New Caledonian crow

Corvus moneduloides map.jpg
The New Caledonian crow (Corvus moneduloides) is an all-black, medium-sized member of the family Corvidae, native to New Caledonia. The bird is often referred to as the 'qua-qua' due to its distinctive call. It eats a wide range of food including many types of invertebrates, eggs, nestlings, small mammals, snails, nuts and seeds. The New Caledonian crow sometimes captures grubs in nooks or crevices by poking a twig at the grub to agitate it into biting the twig, which the crow then withdraws with the grub still attached. This method of feeding indicates the New Caledonian crow is capable of tool use. They are able to make hooks. This species is also capable of solving a number of sophisticated cognitive tests which suggest that it is particularly intelligent. As a result of these findings, the New Caledonian crow has become a model species for scientists trying to understand the impact of tool use and manufacture on the evolution of intelligence.

The New Caledonian crow is a moderate-sized crow, (40 cm in length) similar in size to the house crow but less slender-looking. The bird has an all-black appearance with a rich gloss to its feathers of purple, dark blue and some green in good light. The beak, feet and legs are all black. The beak is moderate in size but is unusual in that the tip of the lower mandible is angled upwards, making it somewhat chisel-like in profile. It has been suggested that this beak morphology evolved due to the selective pressure of needing to hold a tool straight.

The vocalization is described as a soft "waa-waa" or "wak-wak", and sometimes as a hoarse "qua-qua" or "waaaark". Across New Caledonia, the bird is often referred to as a 'qua-qua' due to its distinctive call.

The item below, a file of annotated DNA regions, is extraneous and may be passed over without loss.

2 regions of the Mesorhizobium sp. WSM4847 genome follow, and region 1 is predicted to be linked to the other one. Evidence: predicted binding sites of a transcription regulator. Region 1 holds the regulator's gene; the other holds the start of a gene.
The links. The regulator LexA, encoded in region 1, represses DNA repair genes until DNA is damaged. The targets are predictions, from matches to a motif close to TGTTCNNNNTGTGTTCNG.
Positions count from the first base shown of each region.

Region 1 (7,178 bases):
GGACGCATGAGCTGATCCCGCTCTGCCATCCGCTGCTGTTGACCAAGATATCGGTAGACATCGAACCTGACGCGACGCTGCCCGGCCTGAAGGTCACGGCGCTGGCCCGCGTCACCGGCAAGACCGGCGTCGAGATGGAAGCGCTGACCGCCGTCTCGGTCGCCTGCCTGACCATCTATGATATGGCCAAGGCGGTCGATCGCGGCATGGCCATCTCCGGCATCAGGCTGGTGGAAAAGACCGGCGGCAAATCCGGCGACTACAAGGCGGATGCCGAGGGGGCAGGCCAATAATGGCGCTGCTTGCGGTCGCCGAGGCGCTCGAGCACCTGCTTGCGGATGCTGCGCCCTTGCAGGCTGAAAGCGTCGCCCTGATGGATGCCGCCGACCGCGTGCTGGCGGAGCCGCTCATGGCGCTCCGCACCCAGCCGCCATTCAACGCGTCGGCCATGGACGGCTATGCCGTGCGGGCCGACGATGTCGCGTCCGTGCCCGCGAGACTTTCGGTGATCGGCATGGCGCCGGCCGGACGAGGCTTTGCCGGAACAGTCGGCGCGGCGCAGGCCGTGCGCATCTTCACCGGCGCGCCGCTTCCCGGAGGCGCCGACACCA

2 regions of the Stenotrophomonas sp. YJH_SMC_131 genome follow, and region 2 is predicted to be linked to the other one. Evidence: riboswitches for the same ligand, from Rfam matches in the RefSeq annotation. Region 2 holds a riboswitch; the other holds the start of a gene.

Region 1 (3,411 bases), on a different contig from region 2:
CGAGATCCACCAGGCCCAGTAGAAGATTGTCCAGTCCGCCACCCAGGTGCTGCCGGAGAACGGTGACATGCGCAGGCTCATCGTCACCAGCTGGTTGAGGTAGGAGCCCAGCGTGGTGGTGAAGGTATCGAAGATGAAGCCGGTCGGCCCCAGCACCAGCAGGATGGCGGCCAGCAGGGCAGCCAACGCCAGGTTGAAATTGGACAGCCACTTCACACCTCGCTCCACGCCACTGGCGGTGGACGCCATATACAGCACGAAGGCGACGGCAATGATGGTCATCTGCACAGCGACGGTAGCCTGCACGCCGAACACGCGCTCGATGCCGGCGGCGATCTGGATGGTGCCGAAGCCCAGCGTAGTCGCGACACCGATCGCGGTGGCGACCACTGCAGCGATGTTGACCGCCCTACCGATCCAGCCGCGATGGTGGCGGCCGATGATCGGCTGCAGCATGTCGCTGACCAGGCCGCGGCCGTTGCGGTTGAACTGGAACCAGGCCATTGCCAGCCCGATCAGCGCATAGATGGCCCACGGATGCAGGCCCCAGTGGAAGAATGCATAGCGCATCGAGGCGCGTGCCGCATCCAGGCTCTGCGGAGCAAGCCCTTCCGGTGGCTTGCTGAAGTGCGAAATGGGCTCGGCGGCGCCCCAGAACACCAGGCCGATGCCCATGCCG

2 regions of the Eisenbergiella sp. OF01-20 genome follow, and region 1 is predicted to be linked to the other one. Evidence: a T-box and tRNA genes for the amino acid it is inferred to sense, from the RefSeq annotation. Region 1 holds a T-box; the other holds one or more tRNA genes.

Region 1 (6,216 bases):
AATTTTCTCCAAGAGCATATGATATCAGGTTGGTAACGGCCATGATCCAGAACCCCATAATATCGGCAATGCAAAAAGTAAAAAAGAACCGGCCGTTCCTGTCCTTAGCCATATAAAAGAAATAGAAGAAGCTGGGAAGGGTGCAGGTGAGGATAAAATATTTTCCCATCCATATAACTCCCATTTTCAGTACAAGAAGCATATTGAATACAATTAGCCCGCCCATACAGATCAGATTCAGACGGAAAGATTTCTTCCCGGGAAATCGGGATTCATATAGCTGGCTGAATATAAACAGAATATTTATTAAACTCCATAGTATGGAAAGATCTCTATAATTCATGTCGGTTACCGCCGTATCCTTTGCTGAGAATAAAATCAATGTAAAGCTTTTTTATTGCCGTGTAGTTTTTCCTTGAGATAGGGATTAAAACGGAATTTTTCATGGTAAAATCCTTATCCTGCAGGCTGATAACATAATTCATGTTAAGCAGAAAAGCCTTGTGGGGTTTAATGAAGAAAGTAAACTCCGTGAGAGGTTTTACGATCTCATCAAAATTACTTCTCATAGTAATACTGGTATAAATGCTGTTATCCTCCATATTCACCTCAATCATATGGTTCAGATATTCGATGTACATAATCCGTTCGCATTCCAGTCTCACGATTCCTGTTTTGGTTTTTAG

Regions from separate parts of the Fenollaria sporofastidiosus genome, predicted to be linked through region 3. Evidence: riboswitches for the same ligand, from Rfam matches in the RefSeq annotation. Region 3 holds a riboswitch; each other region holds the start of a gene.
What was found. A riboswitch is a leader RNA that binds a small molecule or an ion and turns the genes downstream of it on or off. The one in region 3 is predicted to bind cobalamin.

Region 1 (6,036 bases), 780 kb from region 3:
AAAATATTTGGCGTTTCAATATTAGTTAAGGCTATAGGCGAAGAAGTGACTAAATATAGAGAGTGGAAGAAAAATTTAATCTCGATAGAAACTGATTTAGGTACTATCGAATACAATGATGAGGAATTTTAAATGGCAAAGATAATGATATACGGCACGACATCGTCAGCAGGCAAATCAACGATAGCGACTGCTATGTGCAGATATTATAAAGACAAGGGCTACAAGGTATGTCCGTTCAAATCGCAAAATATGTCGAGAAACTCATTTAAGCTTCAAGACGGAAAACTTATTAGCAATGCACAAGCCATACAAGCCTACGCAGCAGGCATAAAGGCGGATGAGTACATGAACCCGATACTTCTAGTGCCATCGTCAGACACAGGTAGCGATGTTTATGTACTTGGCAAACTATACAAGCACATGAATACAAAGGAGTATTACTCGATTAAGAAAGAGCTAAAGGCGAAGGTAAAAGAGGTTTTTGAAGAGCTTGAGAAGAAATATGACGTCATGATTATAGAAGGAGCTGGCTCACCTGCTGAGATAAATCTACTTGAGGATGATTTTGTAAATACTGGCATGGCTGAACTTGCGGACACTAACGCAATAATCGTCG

The bird is endemic to the islands of New Caledonia in the Pacific, living in primary forest. It inhabits only the main island, Grande Terre, and one of the Loyalty Islands, Maré Island.

The New Caledonian crow eats a wide range of food, including many types of insects and other invertebrates (some caught in flight with great agility, including night-flying insects which it catches at dusk), eggs and nestlings, small mammals, snails (which it drops from a height onto hard stones), and various nuts and seeds.

This species is known for using plant material to create stick and leaf tools to capture prey hiding in cracks and crevices. These tools can have naturally occurring barbs, or are sometimes fashioned into hooks by the birds. The tool is inserted into the crack or crevice in the log or branch, and the prey is agitated into biting the tool. The crow then withdraws the tool with prey still attached, and devours the prey. Grubs caught in this way have been shown to be an integral part of the crows' diet. The New Caledonian crow appears to fill the ecological niche of the woodpeckers and the woodpecker finch of the Galapagos, since the latter and New Caledonia lack woodpeckers. The feeding method of the woodpecker finch differs in that it stabs at grubs and levers them slowly out of the log using a small twig.

This page was last edited on 12 May 2018, at 16:29.
Reference: under CC BY-SA license.

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